In November 2012, labour arbitrator William Kaplan decided the grievance case of Agropur Division Natrel v. Teamsters Local 647 (Grievance of JF), 2012 CanLII 69477, regarding the termination of a disabled employee requesting reinstatement.
The grievor, JF, was a 10-year employee of Agropur Division Natrel, a leading Canadian dairy products producer. JF worked as a labourer and held the position of Pouch Pack Machine Operator at the time of his termination in October 2010. Natrel terminated JF for frustration of contract due to erratic and violent behaviour that it could not accommodate in the workplace. JF is a person with disabilities including PTSD, ADHD, and Type B personality disorders. Psychotic outbreaks in the workplace occasionally occurred. JF had a poor attendance record and was absent for 130 days in the final year of his employment, two months of which were spent as a patient at the Program for Traumatic Stress Recovery, Homewood Health Centre.
The union argued that JF’s termination was in breach of the Ontario Human Rights Code (“Code”) on the ground of disability and sought reinstatement to active work. In the alternative, the union argued that JF should be reinstated so that he could apply for long-term disability (“LTD”) benefits through the employer’s group plan. Following termination, JF had applied and been approved for both Ontario Disability Support Program (“ODSP”) and Canada Pension Plan (“CPP”) disability benefits. Although this was evidence of JF’s “total disability,” the union argued that the purpose of these benefits were income support, whereas the Code is based upon recognition of an individual’s inherent dignity and self-respect. The union argued that JF had demonstrated ability to work safely for 10 years and that his disabilities could be properly managed with medication and mental health support.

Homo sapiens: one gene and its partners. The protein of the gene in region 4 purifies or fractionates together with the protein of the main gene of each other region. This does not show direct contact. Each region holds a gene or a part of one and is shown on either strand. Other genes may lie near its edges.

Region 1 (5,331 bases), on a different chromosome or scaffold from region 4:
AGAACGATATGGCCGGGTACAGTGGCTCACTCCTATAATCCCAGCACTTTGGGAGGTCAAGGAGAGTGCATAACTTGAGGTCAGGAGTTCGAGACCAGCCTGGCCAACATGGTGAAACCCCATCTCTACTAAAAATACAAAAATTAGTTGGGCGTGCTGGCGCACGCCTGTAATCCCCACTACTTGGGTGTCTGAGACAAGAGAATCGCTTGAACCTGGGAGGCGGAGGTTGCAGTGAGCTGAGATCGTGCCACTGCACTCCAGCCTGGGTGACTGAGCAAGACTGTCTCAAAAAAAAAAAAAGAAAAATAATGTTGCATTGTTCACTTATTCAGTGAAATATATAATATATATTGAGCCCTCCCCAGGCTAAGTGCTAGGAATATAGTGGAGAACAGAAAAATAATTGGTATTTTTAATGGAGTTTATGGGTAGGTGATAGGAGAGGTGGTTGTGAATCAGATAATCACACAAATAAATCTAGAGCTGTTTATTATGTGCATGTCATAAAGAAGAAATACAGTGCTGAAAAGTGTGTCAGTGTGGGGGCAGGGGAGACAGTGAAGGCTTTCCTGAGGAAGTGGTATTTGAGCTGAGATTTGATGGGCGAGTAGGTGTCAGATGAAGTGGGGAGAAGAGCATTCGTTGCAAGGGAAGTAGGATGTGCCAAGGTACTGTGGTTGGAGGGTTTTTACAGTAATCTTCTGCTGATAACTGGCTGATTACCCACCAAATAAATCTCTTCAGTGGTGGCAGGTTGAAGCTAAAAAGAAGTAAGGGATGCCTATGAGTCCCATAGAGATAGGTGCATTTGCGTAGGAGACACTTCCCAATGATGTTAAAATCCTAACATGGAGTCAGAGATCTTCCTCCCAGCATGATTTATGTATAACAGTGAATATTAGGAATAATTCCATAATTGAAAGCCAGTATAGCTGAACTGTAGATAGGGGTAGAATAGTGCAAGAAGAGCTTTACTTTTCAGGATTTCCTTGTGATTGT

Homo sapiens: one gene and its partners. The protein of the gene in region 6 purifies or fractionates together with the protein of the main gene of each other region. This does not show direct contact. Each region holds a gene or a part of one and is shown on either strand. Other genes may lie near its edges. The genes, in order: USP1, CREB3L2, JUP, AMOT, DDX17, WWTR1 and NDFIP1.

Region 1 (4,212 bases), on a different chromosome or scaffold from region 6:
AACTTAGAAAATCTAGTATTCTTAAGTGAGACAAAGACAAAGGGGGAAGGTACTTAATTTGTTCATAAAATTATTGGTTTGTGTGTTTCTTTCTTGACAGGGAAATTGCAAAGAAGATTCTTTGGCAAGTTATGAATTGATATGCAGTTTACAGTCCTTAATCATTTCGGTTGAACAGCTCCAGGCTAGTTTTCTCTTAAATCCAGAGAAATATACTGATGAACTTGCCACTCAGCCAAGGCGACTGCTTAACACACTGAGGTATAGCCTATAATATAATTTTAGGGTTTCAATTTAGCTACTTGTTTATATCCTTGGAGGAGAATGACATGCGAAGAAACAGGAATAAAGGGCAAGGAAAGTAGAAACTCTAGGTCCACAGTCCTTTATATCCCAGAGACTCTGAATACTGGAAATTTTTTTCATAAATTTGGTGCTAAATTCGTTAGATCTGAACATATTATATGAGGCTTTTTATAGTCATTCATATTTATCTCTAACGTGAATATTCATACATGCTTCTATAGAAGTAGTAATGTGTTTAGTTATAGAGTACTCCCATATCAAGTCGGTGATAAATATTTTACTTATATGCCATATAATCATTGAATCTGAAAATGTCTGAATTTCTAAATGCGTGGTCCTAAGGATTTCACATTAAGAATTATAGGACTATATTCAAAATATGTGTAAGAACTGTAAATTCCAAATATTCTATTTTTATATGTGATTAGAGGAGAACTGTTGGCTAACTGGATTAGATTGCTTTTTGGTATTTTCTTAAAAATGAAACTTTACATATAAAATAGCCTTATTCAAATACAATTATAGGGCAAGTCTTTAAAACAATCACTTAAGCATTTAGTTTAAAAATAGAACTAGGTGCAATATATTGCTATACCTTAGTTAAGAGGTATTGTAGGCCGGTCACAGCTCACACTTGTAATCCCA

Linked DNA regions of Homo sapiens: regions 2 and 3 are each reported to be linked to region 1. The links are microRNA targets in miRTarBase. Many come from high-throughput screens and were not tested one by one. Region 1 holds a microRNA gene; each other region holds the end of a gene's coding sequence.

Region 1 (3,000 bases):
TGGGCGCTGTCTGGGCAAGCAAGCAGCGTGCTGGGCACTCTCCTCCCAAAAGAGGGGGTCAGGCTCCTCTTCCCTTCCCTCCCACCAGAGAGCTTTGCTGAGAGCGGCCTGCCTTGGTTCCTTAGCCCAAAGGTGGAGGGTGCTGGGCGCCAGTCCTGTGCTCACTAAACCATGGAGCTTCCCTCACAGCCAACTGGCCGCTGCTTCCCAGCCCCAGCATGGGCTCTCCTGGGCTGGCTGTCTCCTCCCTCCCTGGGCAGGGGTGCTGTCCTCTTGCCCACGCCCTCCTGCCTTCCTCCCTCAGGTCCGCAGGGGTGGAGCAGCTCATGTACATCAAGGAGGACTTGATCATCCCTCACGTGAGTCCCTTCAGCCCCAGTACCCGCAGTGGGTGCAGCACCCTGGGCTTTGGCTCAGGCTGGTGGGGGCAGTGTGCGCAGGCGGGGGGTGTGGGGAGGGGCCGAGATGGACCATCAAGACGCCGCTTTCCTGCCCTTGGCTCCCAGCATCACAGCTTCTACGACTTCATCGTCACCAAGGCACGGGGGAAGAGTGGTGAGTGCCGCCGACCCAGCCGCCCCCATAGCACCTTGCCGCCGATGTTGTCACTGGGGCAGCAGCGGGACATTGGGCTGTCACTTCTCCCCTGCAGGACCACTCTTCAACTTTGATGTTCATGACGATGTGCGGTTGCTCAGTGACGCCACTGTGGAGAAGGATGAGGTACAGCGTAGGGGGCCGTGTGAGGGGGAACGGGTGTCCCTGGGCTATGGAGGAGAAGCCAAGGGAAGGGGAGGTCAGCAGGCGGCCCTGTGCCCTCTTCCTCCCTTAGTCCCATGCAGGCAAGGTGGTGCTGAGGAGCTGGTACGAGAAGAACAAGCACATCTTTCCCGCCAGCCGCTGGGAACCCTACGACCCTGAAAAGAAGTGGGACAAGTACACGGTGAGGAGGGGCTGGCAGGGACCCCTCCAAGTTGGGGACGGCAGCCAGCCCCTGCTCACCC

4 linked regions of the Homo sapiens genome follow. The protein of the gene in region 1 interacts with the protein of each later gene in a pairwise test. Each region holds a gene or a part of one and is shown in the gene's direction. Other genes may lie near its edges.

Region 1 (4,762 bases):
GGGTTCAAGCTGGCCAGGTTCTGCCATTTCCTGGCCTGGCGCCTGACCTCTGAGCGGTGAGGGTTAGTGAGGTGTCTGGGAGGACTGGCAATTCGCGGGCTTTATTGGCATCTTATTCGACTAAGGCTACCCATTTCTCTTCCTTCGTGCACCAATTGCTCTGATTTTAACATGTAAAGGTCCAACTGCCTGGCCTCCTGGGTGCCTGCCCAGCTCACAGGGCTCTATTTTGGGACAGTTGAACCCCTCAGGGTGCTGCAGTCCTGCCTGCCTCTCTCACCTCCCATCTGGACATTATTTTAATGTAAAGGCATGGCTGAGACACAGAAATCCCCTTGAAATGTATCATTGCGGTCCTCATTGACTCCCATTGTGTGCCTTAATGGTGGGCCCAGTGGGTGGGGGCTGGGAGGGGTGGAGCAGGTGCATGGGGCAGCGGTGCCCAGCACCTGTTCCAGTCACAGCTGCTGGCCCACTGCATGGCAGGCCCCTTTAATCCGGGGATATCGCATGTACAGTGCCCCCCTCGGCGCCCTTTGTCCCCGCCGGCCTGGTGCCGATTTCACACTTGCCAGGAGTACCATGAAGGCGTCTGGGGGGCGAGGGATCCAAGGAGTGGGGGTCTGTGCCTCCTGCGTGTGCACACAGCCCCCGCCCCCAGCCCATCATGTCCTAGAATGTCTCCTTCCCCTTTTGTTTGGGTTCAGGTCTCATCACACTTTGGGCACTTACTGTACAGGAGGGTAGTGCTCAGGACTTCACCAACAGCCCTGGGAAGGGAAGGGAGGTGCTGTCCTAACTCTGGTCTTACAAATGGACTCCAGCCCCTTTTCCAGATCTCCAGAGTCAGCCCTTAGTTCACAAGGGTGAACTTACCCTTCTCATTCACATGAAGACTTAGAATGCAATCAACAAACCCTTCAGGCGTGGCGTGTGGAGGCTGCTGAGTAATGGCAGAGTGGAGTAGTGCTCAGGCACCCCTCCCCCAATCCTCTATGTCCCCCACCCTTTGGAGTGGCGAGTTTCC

The employer argued that JF posed a safety risk to other workers and that it could not accommodate him short of undue hardship. After JF was released from Homewood Health Centre the employer and union met to discuss possible accommodation plans. However, JF had also exhibited further erratic and violent behaviour after being released including attempting to enter the work premises with his pit bull and engaging in allegedly threatening behaviour. At the time of his termination, the employer informed JF of his eligibility to apply for LTD benefits, but he did not do so.
Arbitrator Kaplan decided that this was not an appropriate case for reinstatement to active work, but that JF should be reinstated without compensation for the sole purpose of applying for LTD benefits. Arbitrator Kaplan accepted the employer’s arguments, supported by objective medical evidence, that JF posed a safety risk to other employees in the workplace and that accommodating JF under the Code would cause the employer undue hardship. Approval for both CPP and ODSP were further support that JF was totally disabled and could not perform the essential duties of his job.
This case illustrates a creative solution to a difficult problem. Both parties accepted the objective medical evidence that JF was disabled with severe mental health illnesses. Despite this, both parties also sought to find a way to support JF. Reinstatement for the purpose of applying for LTD benefits was one novel way to provide the necessary income support to JF while also recognizing the employer’s inability to accommodate reinstatement to active work short of undue hardship.